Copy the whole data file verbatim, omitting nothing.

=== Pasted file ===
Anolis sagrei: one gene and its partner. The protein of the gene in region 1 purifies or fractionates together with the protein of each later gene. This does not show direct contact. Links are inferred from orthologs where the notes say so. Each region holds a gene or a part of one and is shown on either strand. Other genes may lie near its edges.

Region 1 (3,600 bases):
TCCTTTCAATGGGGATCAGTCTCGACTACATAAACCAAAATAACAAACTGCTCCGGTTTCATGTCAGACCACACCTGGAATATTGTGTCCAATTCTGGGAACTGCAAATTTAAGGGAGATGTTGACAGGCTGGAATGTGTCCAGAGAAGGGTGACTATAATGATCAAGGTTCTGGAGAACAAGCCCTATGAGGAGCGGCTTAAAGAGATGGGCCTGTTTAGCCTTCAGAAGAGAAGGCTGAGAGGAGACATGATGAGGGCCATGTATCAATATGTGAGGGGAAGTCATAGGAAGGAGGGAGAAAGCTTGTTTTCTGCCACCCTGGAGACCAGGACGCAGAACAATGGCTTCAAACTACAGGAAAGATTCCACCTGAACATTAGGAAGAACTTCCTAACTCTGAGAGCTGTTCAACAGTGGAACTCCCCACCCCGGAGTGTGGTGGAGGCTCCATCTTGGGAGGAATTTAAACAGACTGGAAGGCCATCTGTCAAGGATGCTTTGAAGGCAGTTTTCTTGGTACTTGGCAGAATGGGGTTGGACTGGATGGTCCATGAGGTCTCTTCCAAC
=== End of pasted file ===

Anolis sagrei: one gene and its partner. The protein of the gene in region 1 purifies or fractionates together with the protein of each later gene. This does not show direct contact. Links are inferred from orthologs where the notes say so. Each region holds a gene or a part of one and is shown on either strand. Other genes may lie near its edges.

Region 1 (3,600 bases):
TCCTTTCAATGGGGATCAGTCTCGACTACATAAACCAAAATAACAAACTGCTCCGGTTTCATGTCAGACCACACCTGGAATATTGTGTCCAATTCTGGGAACTGCAAATTTAAGGGAGATGTTGACAGGCTGGAATGTGTCCAGAGAAGGGTGACTATAATGATCAAGGTTCTGGAGAACAAGCCCTATGAGGAGCGGCTTAAAGAGATGGGCCTGTTTAGCCTTCAGAAGAGAAGGCTGAGAGGAGACATGATGAGGGCCATGTATCAATATGTGAGGGGAAGTCATAGGAAGGAGGGAGAAAGCTTGTTTTCTGCCACCCTGGAGACCAGGACGCAGAACAATGGCTTCAAACTACAGGAAAGATTCCACCTGAACATTAGGAAGAACTTCCTAACTCTGAGAGCTGTTCAACAGTGGAACTCCCCACCCCGGAGTGTGGTGGAGGCTCCATCTTGGGAGGAATTTAAACAGACTGGAAGGCCATCTGTCAAGGATGCTTTGAAGGCAGTTTTCTTGGTACTTGGCAGAATGGGGTTGGACTGGATGGTCCATGAGGTCTCTTCCAAC